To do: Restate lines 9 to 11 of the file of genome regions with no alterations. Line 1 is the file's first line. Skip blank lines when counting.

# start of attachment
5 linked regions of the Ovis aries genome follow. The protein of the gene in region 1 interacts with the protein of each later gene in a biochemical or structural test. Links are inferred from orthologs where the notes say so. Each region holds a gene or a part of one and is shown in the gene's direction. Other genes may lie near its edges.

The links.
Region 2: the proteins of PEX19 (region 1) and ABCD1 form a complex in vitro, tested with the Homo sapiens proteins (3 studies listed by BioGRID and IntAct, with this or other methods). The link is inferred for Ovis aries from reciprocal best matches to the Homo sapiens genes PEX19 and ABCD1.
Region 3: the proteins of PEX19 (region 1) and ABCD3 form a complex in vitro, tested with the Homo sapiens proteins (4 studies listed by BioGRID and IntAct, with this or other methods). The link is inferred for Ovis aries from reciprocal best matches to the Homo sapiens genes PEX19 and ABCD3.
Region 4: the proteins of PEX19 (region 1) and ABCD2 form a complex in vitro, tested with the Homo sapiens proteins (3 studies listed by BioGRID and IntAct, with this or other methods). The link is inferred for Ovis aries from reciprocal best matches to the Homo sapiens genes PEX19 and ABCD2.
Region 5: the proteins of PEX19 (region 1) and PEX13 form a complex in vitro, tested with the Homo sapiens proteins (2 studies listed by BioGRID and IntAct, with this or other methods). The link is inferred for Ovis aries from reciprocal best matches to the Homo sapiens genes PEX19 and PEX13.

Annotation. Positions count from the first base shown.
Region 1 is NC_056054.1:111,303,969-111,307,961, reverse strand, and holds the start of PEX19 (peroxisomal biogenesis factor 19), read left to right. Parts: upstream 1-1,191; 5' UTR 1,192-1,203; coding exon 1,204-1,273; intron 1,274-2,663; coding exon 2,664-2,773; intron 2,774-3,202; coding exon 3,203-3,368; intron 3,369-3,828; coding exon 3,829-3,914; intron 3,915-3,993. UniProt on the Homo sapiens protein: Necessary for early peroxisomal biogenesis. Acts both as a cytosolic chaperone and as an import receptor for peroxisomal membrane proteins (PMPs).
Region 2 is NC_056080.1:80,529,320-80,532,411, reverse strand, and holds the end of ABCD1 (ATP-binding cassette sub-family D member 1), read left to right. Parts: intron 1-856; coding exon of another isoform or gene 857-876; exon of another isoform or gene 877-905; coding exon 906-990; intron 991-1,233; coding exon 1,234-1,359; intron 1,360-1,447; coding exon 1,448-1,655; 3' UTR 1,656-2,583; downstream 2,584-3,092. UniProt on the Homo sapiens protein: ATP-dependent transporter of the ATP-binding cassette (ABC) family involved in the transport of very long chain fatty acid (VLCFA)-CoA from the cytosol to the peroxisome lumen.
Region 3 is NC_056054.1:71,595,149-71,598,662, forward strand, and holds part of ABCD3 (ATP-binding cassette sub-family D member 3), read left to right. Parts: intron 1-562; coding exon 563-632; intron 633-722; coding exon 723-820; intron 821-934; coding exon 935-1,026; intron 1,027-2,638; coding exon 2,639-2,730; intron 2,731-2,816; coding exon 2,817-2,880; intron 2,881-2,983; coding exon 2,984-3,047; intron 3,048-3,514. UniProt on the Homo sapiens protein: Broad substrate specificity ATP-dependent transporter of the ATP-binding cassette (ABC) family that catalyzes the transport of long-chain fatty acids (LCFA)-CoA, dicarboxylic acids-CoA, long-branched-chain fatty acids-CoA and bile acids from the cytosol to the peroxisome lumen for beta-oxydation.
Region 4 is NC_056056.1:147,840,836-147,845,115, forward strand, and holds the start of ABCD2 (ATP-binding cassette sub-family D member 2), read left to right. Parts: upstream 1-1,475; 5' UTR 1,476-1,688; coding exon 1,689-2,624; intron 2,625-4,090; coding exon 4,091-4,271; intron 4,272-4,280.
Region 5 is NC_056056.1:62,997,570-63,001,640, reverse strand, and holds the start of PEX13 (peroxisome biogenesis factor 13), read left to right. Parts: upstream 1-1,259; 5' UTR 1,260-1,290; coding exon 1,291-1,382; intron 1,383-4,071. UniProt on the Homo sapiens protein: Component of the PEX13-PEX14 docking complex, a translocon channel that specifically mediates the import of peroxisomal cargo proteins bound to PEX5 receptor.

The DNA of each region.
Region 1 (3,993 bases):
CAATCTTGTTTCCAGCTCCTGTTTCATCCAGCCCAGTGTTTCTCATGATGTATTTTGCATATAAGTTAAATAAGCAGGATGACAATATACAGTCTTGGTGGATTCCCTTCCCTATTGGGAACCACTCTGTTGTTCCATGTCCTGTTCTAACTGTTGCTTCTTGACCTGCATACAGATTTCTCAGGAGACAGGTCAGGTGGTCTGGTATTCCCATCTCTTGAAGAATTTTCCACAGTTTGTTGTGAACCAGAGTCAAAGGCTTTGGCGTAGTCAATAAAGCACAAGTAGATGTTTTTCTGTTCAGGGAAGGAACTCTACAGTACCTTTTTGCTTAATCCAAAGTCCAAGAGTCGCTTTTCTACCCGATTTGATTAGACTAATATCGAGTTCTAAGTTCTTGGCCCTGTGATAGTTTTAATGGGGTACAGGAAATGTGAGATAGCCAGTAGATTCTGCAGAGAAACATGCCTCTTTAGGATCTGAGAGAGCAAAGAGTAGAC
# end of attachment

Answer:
Region 2 is NC_056080.1:80,529,320-80,532,411, reverse strand, and holds the end of ABCD1 (ATP-binding cassette sub-family D member 1), read left to right. Parts: intron 1-856; coding exon of another isoform or gene 857-876; exon of another isoform or gene 877-905; coding exon 906-990; intron 991-1,233; coding exon 1,234-1,359; intron 1,360-1,447; coding exon 1,448-1,655; 3' UTR 1,656-2,583; downstream 2,584-3,092. UniProt on the Homo sapiens protein: ATP-dependent transporter of the ATP-binding cassette (ABC) family involved in the transport of very long chain fatty acid (VLCFA)-CoA from the cytosol to the peroxisome lumen.
Region 3 is NC_056054.1:71,595,149-71,598,662, forward strand, and holds part of ABCD3 (ATP-binding cassette sub-family D member 3), read left to right. Parts: intron 1-562; coding exon 563-632; intron 633-722; coding exon 723-820; intron 821-934; coding exon 935-1,026; intron 1,027-2,638; coding exon 2,639-2,730; intron 2,731-2,816; coding exon 2,817-2,880; intron 2,881-2,983; coding exon 2,984-3,047; intron 3,048-3,514. UniProt on the Homo sapiens protein: Broad substrate specificity ATP-dependent transporter of the ATP-binding cassette (ABC) family that catalyzes the transport of long-chain fatty acids (LCFA)-CoA, dicarboxylic acids-CoA, long-branched-chain fatty acids-CoA and bile acids from the cytosol to the peroxisome lumen for beta-oxydation.
Region 4 is NC_056056.1:147,840,836-147,845,115, forward strand, and holds the start of ABCD2 (ATP-binding cassette sub-family D member 2), read left to right. Parts: upstream 1-1,475; 5' UTR 1,476-1,688; coding exon 1,689-2,624; intron 2,625-4,090; coding exon 4,091-4,271; intron 4,272-4,280.